Some Kind of Fairy Tale, by Graham Joyce

There is a familiar trope in fiction of the unreliable narrator. Can what we read actually be true? Is it in their head, or did it really happen? Joyce takes this idea and with his usual skewed-just-to-the-side-of-reality imagination, twists it a tad. While most of Some Kind of Fairy Tale is told from a mystery third person narration, it also includes first person perspective from Tara, who disappeared in the Outwoods twenty years ago, and turns up at her broken parents’ house on Christmas Day, with a tale truly too unbelievable.

While the novel is almost a revisionist take on what fairy tales are and mean, it is also a study of modern middle class family life, the death of childhood and the loss of ideologies as the real world, as life, takes over. When Tara turns up at her parents, looking suspiciously like a teenager, she claims she’s been living in some kind of commune for six months. She reveals her story throughout the book in a flashback structure, intercutting the main thrust of the novel. The repercussions of her story are examined through the thoughts and actions of her brother and his family, her boyfriend at the time she disappeared (who was her brother’s best friend and was subsequently under suspicion in relation to her disappearance) and the psychiatrist she agrees to see to try to locate the missing 19 ½ years. The latter’s thoughts are recorded as his official notes from their sessions, while the former are both again, first person accounts.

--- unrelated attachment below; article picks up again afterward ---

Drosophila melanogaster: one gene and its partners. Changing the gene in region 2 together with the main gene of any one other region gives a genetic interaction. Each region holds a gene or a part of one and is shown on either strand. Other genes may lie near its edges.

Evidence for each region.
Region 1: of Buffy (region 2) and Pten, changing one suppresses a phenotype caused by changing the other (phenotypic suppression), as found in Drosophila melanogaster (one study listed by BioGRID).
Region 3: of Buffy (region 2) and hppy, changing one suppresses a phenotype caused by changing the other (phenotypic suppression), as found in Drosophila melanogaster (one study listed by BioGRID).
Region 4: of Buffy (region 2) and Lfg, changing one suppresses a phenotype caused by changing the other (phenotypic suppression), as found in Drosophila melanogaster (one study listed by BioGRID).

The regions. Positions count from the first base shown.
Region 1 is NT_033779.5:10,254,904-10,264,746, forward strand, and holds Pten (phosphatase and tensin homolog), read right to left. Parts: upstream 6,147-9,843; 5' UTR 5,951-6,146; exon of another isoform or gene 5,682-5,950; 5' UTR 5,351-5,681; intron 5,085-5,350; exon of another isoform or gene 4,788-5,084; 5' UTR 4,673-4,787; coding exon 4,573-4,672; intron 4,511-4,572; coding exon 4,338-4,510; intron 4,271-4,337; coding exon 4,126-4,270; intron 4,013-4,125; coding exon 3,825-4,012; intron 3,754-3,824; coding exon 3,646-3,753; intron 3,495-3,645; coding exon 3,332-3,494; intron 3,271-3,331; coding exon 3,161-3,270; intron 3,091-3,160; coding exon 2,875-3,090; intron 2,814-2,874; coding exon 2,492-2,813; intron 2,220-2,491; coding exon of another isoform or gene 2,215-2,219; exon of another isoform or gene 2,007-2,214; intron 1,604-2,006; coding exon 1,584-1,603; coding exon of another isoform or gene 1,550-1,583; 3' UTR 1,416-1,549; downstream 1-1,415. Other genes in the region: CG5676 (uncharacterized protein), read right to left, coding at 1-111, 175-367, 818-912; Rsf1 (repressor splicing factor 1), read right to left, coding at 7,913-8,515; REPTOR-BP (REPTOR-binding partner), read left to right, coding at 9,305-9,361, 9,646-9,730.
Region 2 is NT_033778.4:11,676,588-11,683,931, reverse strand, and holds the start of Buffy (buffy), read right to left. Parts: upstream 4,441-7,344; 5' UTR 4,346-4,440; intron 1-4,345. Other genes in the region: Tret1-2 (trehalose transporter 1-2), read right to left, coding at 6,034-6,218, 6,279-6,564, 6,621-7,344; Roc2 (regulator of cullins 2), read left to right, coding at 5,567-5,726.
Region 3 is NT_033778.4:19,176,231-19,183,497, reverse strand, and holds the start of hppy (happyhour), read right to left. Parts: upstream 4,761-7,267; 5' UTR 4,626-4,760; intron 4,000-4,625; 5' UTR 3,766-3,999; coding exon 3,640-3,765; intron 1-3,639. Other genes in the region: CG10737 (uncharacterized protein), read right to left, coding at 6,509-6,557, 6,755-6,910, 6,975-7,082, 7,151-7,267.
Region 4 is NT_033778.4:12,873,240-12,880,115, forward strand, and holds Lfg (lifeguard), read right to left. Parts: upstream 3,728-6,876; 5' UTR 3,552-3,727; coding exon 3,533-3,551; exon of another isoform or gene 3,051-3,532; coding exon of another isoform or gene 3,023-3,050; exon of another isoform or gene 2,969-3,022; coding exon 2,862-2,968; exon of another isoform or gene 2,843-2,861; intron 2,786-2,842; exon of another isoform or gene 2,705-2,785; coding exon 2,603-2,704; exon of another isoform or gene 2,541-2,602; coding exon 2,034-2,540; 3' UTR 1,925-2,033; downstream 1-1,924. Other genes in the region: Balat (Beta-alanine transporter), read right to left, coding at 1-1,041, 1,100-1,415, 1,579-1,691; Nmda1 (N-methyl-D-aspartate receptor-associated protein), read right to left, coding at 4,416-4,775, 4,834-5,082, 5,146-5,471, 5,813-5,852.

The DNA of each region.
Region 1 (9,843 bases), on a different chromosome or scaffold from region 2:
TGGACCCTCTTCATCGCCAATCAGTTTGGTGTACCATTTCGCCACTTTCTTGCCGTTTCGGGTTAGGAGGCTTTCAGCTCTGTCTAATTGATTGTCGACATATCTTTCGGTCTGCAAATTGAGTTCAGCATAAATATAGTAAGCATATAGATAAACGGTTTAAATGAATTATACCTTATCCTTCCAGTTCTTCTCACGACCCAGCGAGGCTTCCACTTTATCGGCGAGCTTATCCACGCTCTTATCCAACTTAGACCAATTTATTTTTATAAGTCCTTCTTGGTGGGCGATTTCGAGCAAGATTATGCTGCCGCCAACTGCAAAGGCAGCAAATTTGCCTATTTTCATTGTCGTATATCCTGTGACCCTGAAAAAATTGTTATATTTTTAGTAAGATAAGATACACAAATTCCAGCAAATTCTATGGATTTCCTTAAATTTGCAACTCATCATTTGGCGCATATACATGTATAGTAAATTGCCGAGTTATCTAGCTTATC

Sounds messy? At least four different first person perspectives. The third person narration. And add to that a seemingly out-of-place story of Tara’s nephew Jack, a cat, and an elderly neighbour, and one might think that there’s no way this book can work. However, Joyce treats the fairy tale idea with respect. Tara defends her story by claiming that she never calls the people she spent time with fairies. Others put that label on them. Each chapter has a relevant quote from the likes of Yeats, Einstein, Carter, Le Guinn, Shakespeare and more. His prose, as always, is beautifully effortless. Eloquent and elegant. He makes the complex appear simple. The shifts in perspective don’t jar at all. He proves there is magic in words, while suggesting there might be magic deep in the woods. The characters populating this tale are mostly well-rounded and representative of the modern world: the failed musician, the downsized family, the old woman struggling with new technology. There are short passages of relative blandness, reflecting the issues people deal with today. The passages in the other place, where the ‘fairy’ live, are evocative and feel original. The only issue I have is Tara’s parents. The beginning of the book features them heavily, but they are then almost brushed aside for the family and the ex-boyfriend.

For me, the payoff works. Evidence presents itself and it becomes clear that one side or the other is true. Even Jack’s tale makes sense. There is no hedging of bets, despite whatever the characters all finally believe. Tara is left with a single choice, which she takes. It made perfect sense to me. This is a different kind of fairy tale, all about perceptions and growing up and leaving no doubt, one way or another. Joyce at his brilliant best.

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